In this "have-at-it" era of racing, there were clear limits to what drivers can do to each other. "One of the limits is if drivers put each other into danger", Brian France explained in an interview after the Harvick-Busch incident at pit road. This applied to the Ron Hornaday Jr.-Kyle Busch incident at the 2011 WinStar World Casino 350K race. After Busch's one-weekend ban for the incident and after Dan Wheldon's death, the "have at it, boys" era came to an end. NASCAR took this action under rules that allow it to park a driver in order to ensure the "orderly conduct of the event," an action, not appealable. Since the drivers didn't solve this problem amongst themselves, the drivers did not "have at it. NASCAR's action mathematically eliminated Busch from contention for the Sprint Cup in 2011, though any realistic chance of him winning it ended earlier in the Chase
Food Tank: A Food Think Tank, is a 501 non-profit organization founded in 2013 by Danielle Nierenberg, Bernard Pollack, Ellen Gustafson to reform the food system. Its goal is to highlight environmentally and economically sustainable ways of alleviating hunger and poverty. In 2015, Food Tank launched its first Food Tank Summit in Washington, DC. Since Food Tank has been holding a series of summits in various cities, each with a different theme within the food system. Food Tank has hosted summits in Boston, New York City, California and Washington, D. C; these conferences gather dozens of experts across all sectors of the food industry, including business, nonprofit organizations, farmers and chefs. The organization's website is a publishing platform for news about the food industry and system, it provides research and analysis with the goal of building a science-based foundation for changing the food system. Topics covered include sustainable agriculture, climate change, food waste, urban agriculture, policy and organizing.
In 2014, Food Tank partnered with the James Beard Foundation to publish an annual "Good Food Org Guide", a comprehensive directory of nonprofit organizations that are working toward a better food system
Rainer is a German surname. People with the Rainer family name include: Adam Rainer, Austrian dwarf and giant Alfred Rainer, Austrian Nordic combined skier Arnulf Rainer, Austrian painter Dachine Rainer, British poet and anarchist Francisc Rainer, Austrian-born Romanian physician Friedrich Rainer, Austrian National Socialist politician Gerhard Rainer, Austrian bobsledder Luise Rainer, German film actress Margrit Rainer, Swiss actress Marie-Louise Rainer, Italian luger Niklas Rainer, Swedish alpine skier Peter Rainer, German violinist Reinhold Rainer, Italian luger Roland Rainer, Austrian architect Thom S. Rainer, American Christian writer and speaker Wali Rainer, American football player Yvonne Rainer, American choreographer and filmmaker Rainer Rainer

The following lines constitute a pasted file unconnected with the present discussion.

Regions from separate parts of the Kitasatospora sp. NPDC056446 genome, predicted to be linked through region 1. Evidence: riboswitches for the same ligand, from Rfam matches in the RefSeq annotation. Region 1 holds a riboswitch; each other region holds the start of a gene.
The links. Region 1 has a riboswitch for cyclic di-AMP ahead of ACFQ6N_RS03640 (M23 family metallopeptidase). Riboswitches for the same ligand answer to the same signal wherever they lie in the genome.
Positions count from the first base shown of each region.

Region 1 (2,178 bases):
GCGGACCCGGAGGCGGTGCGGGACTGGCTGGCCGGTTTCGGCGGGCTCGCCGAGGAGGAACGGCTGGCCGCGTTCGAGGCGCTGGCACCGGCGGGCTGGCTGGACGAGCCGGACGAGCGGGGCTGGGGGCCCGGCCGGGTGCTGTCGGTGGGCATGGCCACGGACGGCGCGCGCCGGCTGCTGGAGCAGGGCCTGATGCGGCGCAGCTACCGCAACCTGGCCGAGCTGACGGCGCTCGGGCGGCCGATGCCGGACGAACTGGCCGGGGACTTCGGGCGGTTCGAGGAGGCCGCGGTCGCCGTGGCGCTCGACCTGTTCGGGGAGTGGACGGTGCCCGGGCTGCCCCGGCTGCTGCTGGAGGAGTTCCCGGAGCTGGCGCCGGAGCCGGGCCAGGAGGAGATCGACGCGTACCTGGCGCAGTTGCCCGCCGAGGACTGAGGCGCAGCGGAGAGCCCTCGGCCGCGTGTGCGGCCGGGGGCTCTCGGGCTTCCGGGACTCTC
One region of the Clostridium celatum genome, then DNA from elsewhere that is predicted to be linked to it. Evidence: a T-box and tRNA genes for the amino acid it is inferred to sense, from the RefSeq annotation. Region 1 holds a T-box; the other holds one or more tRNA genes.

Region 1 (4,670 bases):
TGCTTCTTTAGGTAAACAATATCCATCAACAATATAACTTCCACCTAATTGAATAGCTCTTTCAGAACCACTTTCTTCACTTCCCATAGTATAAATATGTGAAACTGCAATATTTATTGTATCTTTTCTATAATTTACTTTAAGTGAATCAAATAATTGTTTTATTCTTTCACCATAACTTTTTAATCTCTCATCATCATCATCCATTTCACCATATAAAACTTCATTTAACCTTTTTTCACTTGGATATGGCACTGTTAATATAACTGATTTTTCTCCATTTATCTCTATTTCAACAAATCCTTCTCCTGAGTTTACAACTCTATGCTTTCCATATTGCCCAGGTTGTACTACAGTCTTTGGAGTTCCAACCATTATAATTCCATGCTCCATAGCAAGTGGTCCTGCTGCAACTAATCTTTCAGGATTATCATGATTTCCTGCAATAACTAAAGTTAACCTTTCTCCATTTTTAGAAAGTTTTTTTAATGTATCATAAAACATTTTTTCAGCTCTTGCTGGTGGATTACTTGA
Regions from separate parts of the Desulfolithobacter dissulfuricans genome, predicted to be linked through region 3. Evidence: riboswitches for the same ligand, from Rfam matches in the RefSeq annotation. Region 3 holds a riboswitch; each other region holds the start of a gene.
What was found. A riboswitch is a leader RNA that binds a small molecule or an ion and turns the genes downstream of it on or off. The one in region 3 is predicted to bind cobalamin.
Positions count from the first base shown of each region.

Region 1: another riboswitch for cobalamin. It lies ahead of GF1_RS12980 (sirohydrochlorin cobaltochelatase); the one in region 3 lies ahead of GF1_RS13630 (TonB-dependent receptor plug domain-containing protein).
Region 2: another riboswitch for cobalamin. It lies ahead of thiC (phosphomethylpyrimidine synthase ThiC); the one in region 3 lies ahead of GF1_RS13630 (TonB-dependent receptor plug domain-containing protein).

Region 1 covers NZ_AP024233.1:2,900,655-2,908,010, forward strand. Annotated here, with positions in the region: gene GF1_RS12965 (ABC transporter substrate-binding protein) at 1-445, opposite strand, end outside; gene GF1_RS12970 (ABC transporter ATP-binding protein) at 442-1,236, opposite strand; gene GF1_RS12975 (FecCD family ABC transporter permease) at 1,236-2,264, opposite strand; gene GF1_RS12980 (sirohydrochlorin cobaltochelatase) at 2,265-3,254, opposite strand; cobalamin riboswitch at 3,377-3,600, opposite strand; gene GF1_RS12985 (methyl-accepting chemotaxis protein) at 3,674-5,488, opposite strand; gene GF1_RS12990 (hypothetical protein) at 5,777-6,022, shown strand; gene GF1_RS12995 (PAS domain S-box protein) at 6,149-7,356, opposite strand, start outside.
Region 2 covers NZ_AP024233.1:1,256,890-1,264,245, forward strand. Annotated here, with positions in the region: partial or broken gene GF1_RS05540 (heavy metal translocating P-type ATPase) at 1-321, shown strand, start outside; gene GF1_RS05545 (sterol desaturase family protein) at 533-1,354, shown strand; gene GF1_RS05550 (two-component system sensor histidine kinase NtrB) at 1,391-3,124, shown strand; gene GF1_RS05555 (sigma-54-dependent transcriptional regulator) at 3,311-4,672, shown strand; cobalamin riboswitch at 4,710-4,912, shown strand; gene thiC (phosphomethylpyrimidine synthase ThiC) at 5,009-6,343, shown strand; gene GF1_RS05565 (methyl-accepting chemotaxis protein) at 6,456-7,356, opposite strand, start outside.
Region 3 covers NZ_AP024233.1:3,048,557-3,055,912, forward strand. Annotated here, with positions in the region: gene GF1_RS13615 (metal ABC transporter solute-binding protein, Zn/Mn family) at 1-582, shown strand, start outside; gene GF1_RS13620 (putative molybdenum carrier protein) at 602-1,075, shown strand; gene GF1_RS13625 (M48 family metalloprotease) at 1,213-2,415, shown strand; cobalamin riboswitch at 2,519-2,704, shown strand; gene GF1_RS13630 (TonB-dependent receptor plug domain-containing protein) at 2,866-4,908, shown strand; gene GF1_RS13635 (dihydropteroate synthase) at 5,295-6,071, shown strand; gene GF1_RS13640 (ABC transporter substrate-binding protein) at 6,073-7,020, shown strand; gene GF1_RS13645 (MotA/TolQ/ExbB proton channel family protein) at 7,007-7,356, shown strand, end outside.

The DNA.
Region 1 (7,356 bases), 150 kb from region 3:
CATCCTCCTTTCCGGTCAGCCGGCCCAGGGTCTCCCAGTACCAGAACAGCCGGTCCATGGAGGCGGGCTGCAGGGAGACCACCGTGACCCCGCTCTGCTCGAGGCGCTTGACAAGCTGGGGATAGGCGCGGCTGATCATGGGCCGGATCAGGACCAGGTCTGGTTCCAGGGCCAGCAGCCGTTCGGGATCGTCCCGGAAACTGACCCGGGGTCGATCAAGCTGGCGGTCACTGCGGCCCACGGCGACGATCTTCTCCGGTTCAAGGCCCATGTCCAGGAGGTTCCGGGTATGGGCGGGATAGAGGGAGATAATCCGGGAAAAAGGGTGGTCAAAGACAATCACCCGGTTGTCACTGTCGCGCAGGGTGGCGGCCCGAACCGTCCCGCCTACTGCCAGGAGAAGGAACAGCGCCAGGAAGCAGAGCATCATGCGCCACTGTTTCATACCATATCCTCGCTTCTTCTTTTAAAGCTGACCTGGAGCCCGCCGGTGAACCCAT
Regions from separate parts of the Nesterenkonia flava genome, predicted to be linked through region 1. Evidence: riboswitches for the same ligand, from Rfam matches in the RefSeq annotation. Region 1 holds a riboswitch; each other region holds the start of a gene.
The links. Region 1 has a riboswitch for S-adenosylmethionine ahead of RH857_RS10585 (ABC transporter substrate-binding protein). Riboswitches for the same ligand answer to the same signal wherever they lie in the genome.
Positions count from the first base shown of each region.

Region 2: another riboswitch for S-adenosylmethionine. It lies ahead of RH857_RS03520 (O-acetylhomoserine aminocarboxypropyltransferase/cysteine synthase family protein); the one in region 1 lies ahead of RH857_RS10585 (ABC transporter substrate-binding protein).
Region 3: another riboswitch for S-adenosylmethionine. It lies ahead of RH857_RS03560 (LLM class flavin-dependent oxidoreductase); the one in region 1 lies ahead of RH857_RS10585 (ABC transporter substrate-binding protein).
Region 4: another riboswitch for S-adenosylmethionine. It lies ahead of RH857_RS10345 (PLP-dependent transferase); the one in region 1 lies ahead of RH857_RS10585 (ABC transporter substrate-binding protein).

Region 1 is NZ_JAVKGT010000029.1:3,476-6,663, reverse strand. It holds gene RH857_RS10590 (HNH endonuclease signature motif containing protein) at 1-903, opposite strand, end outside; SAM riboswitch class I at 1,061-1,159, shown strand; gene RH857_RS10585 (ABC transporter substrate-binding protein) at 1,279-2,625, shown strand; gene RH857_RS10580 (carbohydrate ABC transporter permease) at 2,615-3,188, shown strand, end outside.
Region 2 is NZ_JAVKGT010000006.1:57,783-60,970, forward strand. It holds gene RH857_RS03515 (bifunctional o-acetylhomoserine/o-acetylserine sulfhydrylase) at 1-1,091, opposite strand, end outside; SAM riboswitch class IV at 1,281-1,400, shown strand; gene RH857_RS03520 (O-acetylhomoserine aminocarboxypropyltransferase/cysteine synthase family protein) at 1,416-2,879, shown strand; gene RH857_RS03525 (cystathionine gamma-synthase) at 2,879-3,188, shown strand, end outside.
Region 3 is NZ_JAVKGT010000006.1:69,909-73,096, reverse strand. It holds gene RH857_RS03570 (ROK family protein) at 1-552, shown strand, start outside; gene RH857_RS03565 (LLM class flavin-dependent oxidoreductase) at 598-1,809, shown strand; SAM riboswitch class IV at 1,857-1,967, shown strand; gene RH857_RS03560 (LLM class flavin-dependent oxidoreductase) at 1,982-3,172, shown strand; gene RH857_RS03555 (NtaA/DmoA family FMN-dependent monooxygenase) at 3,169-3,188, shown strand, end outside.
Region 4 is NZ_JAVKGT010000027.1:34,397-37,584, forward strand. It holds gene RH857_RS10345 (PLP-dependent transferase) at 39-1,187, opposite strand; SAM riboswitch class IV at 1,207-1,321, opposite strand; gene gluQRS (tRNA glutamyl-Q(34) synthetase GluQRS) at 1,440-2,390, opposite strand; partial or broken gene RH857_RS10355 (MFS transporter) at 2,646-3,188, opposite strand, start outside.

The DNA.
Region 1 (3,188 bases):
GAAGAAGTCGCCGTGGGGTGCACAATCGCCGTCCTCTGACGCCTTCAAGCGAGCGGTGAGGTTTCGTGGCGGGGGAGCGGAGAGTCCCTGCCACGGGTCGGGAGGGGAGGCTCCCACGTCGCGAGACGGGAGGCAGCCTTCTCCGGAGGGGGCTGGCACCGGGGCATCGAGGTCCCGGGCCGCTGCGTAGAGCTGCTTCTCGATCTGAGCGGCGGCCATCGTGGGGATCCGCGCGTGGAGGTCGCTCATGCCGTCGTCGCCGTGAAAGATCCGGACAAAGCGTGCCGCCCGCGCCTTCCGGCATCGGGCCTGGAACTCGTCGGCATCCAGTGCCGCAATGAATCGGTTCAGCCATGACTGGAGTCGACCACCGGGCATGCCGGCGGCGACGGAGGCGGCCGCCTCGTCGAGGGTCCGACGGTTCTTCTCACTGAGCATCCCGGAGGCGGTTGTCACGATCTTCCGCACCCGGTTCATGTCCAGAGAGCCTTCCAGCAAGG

Niki-Khita is a rural locality in Kurchaloyevsky District, Chechnya. Municipally, Niki-Khita is incorporated into Regitinskoye rural settlement, it is one of four settlements included in it. Niki-Khita is located in the upper reaches of the Bokh-Dzhaga River, it is located 11 kilometres south-east of the town of Kurchaloy and 60 kilometres south-east of the city of Grozny. The nearest settlements to Niki-Khita are Avtury in the north-west, Geldagana in the north, the city of Kurchaloy in the north-east, Dzhaglargi in the east, Marzoy-Mokhk and Regita in the south-east, Serzhen-Yurt in the west. In 1944, after the genocide and deportation of the Chechen and Ingush people and the Chechen-Ingush ASSR was abolished, the village of Niki-Khita was renamed and settled by people from the neighboring republic of Dagestan. From 1944 to 1957, it was a part of the Vedensky District of the Dagestan ASSR. In 1958, after the Vaynakh people returned and the Chechen-Ingush ASSR was restored, the village regained its old Chechen name, Niki-Khita.